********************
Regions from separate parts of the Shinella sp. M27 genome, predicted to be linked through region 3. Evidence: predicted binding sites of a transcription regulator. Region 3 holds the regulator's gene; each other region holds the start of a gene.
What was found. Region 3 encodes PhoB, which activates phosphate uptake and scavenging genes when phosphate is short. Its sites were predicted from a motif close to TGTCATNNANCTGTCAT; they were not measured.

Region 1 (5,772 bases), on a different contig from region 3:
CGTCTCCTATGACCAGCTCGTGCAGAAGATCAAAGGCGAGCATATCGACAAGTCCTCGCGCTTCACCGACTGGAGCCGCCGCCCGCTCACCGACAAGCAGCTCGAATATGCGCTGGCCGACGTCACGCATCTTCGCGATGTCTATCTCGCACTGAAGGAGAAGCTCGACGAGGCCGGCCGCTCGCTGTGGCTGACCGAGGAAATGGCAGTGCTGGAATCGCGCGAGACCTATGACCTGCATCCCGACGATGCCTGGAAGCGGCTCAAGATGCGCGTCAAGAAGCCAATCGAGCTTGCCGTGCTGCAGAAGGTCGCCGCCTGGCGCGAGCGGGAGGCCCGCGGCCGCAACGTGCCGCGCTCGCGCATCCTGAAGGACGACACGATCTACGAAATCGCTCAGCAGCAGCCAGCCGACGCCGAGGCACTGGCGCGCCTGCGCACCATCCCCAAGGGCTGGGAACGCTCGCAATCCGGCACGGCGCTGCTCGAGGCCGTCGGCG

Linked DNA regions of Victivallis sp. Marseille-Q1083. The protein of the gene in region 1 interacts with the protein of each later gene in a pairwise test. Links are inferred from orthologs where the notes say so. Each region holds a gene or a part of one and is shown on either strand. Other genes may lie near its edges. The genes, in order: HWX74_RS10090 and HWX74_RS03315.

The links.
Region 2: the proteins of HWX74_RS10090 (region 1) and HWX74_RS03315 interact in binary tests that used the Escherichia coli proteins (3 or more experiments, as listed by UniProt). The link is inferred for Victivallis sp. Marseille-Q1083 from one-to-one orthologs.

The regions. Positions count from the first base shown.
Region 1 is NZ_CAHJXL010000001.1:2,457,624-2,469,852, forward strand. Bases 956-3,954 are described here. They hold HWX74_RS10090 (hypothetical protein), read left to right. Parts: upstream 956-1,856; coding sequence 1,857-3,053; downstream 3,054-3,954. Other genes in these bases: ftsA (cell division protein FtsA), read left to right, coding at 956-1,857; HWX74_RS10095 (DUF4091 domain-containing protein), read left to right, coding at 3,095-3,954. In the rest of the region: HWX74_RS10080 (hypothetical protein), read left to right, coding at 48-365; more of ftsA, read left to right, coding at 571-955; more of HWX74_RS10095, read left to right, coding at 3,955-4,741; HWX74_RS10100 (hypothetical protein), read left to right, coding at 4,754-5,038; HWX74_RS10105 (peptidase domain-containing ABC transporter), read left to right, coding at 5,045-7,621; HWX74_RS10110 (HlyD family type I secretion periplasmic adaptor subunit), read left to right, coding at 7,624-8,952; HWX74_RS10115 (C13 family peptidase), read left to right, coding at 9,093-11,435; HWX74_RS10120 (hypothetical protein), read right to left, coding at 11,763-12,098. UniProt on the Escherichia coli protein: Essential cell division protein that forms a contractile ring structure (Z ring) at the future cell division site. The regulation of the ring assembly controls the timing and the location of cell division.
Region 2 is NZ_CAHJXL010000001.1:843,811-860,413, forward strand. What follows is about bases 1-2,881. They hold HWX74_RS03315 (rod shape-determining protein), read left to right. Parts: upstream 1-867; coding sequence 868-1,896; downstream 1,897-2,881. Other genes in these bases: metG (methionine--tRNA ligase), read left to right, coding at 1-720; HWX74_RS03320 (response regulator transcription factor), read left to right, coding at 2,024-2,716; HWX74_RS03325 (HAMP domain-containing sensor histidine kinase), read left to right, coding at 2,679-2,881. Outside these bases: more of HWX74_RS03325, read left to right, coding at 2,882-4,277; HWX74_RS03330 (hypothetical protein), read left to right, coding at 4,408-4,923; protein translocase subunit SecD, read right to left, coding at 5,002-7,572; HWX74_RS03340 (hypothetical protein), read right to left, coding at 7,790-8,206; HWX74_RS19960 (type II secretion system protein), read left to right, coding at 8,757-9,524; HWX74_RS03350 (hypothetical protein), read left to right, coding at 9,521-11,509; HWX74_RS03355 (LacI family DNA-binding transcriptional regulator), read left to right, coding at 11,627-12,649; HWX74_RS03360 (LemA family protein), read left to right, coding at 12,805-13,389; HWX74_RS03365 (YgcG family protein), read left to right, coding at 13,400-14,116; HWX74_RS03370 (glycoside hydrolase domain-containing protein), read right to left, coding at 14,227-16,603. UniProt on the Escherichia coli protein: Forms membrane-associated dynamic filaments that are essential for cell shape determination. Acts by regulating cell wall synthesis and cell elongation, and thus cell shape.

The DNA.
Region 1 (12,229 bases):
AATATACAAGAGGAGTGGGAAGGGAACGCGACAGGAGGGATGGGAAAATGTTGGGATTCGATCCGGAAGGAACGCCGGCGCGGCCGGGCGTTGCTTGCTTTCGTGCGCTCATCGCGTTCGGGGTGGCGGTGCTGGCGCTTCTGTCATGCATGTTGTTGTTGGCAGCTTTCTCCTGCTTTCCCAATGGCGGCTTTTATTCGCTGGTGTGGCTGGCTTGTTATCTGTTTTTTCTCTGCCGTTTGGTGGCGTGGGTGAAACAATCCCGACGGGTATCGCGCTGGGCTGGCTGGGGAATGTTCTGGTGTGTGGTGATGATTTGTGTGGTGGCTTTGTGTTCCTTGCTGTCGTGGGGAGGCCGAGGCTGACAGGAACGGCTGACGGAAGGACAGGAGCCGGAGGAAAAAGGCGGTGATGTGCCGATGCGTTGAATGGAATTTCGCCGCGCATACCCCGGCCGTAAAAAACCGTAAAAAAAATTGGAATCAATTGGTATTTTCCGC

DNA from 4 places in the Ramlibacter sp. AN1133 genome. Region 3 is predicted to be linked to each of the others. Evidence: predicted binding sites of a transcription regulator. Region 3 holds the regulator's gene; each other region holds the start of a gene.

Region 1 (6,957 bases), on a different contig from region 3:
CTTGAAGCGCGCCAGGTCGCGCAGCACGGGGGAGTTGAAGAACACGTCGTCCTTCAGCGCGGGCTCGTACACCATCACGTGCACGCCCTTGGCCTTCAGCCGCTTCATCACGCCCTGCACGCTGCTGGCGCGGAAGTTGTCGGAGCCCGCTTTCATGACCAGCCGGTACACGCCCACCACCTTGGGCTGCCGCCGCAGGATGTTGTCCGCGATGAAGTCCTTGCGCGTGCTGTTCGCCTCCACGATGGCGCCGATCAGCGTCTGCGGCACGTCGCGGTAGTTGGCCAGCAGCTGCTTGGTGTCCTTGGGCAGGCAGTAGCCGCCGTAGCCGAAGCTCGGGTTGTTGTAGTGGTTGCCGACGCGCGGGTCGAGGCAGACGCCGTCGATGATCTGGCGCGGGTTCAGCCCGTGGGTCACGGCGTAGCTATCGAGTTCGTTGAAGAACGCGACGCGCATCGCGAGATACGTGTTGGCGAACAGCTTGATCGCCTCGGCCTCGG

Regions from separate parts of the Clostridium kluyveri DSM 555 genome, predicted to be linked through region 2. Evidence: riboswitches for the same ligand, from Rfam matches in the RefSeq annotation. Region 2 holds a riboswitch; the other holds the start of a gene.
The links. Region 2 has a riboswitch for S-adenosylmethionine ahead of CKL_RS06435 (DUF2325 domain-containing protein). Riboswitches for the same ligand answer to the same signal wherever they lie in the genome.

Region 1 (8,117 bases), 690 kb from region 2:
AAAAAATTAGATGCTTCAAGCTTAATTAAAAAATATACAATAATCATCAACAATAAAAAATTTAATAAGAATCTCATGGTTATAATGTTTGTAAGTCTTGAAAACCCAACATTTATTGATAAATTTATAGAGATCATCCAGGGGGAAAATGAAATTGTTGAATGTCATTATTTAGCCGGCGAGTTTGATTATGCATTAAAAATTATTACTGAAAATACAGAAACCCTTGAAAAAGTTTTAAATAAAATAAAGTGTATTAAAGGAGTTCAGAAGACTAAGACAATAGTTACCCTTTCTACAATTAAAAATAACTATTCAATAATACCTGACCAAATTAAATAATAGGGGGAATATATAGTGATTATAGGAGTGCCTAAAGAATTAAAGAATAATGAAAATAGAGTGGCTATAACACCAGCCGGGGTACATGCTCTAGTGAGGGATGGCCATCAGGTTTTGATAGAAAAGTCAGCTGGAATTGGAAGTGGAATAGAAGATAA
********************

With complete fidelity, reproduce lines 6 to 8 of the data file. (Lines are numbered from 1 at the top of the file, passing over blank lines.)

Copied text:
The links.
Region 2: the proteins of HWX74_RS10090 (region 1) and HWX74_RS03315 interact in binary tests that used the Escherichia coli proteins (3 or more experiments, as listed by UniProt). The link is inferred for Victivallis sp. Marseille-Q1083 from one-to-one orthologs.

The regions. Positions count from the first base shown.